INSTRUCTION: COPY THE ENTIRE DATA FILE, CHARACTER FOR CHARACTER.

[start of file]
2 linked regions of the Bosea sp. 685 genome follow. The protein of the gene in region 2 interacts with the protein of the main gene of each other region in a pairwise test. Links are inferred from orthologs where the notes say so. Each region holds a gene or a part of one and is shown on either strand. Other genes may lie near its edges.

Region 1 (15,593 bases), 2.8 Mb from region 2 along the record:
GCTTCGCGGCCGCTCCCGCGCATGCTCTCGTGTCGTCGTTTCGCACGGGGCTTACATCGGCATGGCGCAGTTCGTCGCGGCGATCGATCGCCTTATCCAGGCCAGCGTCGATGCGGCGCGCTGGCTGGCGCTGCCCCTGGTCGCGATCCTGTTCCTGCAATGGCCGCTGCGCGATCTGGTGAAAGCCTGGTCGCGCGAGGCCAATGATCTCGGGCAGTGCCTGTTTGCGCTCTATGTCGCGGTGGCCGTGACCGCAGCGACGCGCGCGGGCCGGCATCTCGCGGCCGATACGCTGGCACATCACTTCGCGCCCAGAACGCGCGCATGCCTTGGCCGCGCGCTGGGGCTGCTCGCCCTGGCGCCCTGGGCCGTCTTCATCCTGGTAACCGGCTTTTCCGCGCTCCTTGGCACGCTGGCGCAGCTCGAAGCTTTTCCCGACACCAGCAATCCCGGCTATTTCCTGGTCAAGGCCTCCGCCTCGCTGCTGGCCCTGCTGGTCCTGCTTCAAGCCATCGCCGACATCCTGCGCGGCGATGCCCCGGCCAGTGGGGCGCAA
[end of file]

2 linked regions of the Bosea sp. 685 genome follow. The protein of the gene in region 2 interacts with the protein of the main gene of each other region in a pairwise test. Links are inferred from orthologs where the notes say so. Each region holds a gene or a part of one and is shown on either strand. Other genes may lie near its edges.

Region 1 (15,593 bases), 2.8 Mb from region 2 along the record:
GCTTCGCGGCCGCTCCCGCGCATGCTCTCGTGTCGTCGTTTCGCACGGGGCTTACATCGGCATGGCGCAGTTCGTCGCGGCGATCGATCGCCTTATCCAGGCCAGCGTCGATGCGGCGCGCTGGCTGGCGCTGCCCCTGGTCGCGATCCTGTTCCTGCAATGGCCGCTGCGCGATCTGGTGAAAGCCTGGTCGCGCGAGGCCAATGATCTCGGGCAGTGCCTGTTTGCGCTCTATGTCGCGGTGGCCGTGACCGCAGCGACGCGCGCGGGCCGGCATCTCGCGGCCGATACGCTGGCACATCACTTCGCGCCCAGAACGCGCGCATGCCTTGGCCGCGCGCTGGGGCTGCTCGCCCTGGCGCCCTGGGCCGTCTTCATCCTGGTAACCGGCTTTTCCGCGCTCCTTGGCACGCTGGCGCAGCTCGAAGCTTTTCCCGACACCAGCAATCCCGGCTATTTCCTGGTCAAGGCCTCCGCCTCGCTGCTGGCCCTGCTGGTCCTGCTTCAAGCCATCGCCGACATCCTGCGCGGCGATGCCCCGGCCAGTGGGGCGCAA